How many atoms are there in a human body? What does a Kangaroo sound like? How far is it from here to Sante Fe? These are three recent Google searches I made to satiate the never-ending questions of curiosity that wink in and out of existence in my mind. What never ceases to amaze me is the ever diminishing gap of time it takes from the time I think of the question until I can obtain the answer. Usually, this is on the order of seconds and rarely over a few minutes.
Journaling is one of those activities (like meditation or exercise) that is generally accepted as beneficial and yet our busy lives squeeze it off our todo list. The Morning Pages technique has reinspired and re-invigorated my practice so much that I wanted to share my results in the hopes that others may try it out.
We live in a world where extraordinary people are no longer hard to find. Social media platforms bubble their stories to the top of everyone’s feeds. TV programs like [INSERT COUNTRY]’s Got Talent or The Voice allow hidden gems to get their chance to stand on stage and sparkle. One of my favorite Facebook groups is People Are Awesome because each 3-5 minute video shows a montage of dozens of people performing extraordinary physical acts and acrobatics that leave me speechless and inspired.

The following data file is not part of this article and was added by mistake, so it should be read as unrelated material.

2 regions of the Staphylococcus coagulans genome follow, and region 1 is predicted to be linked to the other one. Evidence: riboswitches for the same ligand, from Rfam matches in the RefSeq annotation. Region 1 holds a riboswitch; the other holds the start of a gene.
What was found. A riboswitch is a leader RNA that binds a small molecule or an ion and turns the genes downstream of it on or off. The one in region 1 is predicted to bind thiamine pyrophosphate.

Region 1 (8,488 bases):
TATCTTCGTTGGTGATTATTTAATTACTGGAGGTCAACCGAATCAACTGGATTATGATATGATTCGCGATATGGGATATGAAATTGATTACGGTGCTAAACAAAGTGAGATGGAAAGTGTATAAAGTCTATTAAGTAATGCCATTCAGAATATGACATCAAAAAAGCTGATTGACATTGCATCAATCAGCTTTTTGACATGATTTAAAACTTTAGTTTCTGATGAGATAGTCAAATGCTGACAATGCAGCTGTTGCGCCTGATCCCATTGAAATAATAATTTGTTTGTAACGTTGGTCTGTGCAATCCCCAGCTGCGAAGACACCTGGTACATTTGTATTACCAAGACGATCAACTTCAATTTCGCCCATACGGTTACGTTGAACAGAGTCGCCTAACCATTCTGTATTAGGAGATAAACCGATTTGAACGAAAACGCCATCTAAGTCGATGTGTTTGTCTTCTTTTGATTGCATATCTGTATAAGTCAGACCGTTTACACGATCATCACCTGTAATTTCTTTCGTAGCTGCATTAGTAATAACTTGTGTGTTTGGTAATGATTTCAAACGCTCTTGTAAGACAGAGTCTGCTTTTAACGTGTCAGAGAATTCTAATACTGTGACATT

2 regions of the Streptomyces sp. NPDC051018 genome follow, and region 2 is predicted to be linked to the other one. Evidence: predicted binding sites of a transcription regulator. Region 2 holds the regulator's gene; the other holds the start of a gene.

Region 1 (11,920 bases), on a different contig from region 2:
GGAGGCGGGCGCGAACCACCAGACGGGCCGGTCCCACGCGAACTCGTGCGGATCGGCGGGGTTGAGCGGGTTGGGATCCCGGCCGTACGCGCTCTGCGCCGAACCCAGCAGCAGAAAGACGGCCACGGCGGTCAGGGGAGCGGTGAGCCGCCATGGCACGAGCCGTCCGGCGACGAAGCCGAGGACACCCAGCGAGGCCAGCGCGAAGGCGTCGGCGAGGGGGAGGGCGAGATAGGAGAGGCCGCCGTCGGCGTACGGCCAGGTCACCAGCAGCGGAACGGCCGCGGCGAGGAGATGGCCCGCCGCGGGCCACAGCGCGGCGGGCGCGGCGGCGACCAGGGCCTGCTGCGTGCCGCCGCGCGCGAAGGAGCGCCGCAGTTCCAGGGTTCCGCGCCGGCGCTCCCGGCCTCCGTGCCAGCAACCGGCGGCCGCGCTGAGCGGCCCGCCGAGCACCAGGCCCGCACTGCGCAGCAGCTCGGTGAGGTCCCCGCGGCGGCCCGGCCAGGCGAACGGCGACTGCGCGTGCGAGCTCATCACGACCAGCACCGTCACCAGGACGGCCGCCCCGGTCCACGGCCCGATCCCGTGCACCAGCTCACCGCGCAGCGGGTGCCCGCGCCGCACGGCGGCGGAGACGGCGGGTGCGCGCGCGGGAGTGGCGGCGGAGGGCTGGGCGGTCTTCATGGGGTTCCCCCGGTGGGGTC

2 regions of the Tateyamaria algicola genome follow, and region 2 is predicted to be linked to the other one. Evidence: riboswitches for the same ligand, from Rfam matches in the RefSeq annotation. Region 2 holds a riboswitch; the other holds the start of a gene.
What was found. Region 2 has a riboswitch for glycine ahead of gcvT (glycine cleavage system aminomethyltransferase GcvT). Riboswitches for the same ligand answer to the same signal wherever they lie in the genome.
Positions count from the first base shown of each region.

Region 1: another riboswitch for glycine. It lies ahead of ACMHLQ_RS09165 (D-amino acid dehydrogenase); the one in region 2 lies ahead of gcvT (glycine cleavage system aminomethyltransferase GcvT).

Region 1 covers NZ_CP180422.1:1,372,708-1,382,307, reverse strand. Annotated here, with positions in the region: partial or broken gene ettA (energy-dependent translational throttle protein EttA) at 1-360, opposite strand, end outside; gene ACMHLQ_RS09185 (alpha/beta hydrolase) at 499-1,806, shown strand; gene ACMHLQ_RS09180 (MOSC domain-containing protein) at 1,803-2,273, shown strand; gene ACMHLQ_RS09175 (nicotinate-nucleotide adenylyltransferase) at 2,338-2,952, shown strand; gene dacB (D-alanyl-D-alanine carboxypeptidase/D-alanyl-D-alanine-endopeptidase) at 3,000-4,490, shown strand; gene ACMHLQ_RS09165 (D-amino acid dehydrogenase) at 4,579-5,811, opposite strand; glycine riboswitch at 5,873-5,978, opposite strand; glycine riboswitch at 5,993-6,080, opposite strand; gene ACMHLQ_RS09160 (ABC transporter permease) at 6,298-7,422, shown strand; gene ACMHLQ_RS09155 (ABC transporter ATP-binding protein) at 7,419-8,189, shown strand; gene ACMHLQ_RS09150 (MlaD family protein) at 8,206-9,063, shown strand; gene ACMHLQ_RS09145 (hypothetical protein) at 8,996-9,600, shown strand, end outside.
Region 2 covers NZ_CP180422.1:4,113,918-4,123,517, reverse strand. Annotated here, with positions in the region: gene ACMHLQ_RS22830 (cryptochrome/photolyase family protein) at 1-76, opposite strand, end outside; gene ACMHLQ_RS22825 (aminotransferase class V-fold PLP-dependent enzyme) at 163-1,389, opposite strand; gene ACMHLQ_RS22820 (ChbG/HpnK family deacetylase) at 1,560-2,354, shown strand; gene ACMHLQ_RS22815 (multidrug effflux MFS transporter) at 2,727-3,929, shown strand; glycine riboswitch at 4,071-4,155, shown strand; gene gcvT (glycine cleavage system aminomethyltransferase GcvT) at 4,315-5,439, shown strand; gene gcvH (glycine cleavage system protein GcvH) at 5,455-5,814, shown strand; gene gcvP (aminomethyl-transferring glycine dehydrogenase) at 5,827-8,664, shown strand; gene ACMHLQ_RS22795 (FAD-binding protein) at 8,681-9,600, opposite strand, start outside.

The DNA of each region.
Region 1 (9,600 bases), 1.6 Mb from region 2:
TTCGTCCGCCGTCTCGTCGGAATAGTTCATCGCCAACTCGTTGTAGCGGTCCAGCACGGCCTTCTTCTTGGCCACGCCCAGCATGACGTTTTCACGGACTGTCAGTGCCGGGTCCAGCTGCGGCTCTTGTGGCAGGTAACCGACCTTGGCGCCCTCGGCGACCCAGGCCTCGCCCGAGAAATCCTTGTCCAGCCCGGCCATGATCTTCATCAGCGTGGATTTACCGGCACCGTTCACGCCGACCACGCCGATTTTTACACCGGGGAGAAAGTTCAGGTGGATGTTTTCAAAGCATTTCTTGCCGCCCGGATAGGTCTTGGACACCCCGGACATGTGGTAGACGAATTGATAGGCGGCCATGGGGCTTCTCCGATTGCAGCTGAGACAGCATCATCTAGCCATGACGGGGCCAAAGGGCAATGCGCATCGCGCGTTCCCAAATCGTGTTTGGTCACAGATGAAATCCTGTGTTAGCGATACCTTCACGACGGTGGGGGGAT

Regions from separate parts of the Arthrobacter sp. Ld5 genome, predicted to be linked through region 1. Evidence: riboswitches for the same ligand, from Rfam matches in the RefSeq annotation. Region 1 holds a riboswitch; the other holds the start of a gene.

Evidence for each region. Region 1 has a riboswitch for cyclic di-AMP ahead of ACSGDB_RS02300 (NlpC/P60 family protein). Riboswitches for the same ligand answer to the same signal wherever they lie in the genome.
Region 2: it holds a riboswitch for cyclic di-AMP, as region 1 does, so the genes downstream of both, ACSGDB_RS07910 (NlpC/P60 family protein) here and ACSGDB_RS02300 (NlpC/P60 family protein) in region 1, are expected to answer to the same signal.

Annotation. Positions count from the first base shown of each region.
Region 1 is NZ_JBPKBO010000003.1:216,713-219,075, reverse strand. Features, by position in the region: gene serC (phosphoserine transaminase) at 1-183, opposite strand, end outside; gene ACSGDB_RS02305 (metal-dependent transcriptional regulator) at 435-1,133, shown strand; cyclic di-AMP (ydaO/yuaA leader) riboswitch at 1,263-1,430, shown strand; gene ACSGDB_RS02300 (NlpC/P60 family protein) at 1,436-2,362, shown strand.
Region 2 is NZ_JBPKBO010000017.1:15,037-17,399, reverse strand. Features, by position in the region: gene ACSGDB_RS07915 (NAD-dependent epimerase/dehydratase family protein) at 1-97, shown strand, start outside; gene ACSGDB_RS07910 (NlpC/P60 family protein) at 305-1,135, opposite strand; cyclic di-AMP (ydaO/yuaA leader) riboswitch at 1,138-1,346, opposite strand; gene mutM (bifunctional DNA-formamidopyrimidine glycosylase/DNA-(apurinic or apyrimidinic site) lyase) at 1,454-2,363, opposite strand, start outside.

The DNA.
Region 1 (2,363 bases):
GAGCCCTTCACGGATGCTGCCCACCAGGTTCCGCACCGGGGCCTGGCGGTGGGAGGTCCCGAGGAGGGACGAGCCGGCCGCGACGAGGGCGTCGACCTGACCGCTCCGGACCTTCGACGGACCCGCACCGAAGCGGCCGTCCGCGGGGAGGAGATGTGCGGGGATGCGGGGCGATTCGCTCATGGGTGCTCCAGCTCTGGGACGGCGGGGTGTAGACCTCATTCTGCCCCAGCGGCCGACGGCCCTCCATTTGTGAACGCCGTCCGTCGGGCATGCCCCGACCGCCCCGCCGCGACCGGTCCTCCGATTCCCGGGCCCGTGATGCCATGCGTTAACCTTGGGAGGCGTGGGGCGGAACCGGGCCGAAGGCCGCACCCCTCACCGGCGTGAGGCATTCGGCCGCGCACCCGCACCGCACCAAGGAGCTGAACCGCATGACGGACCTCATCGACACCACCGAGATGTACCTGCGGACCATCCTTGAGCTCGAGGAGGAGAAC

My boss reached into the bucket of beans, pulled out a fistful, and then shoved them to within inches of my face before asking a rhetorical question. “Do you seriously think I can sell these?” Confusion turned to a sickening feeling in my stomach as I looked more closely at the mutant sized variety he held in front of me. They were massive, bulgy, and I swear I could see veins popping out and running along the shell. He answered before I could. “Well, obviously I can’t pay you for these buckets. Now go back and ignore any others that look like this.”
Life as the COO of a rapidly growing and rapidly moving agency made it hard to sit still. Literally. The demands to address issues quickly and immediately often resulted in me performing a brisk jog with one hand holding a laptop and the other my phone. Occasionally I had to stop mid-stride to see an alert and then immediately pop a squat on the floor to flip open my laptop to respond as quickly as I could.
Life doesn’t always give us the chance to say goodbye before someone dies. This is why I’ve grown to respect and appreciate my in-law’s practice of saying “I love you” each and every time we meet. It both reinforces the message and ensures that we never part ways questioning this vital fact. It is also why I love the Ho'oponopono prayer, which is a repetition of the intentions “I’m sorry, please forgive me, thank you, I love you.” It’s a simple yet profound way to heal even the most broken of relationships.
I had the perfect excuse to bail on today’s workout. Despite packing just about everything I needed (clothes, a water bottle, toiletries, a towel, and my protein powder), I showed up at the Longmont rec center without one key item: my lock. Immediately, negative thoughts and feelings started to wash over me.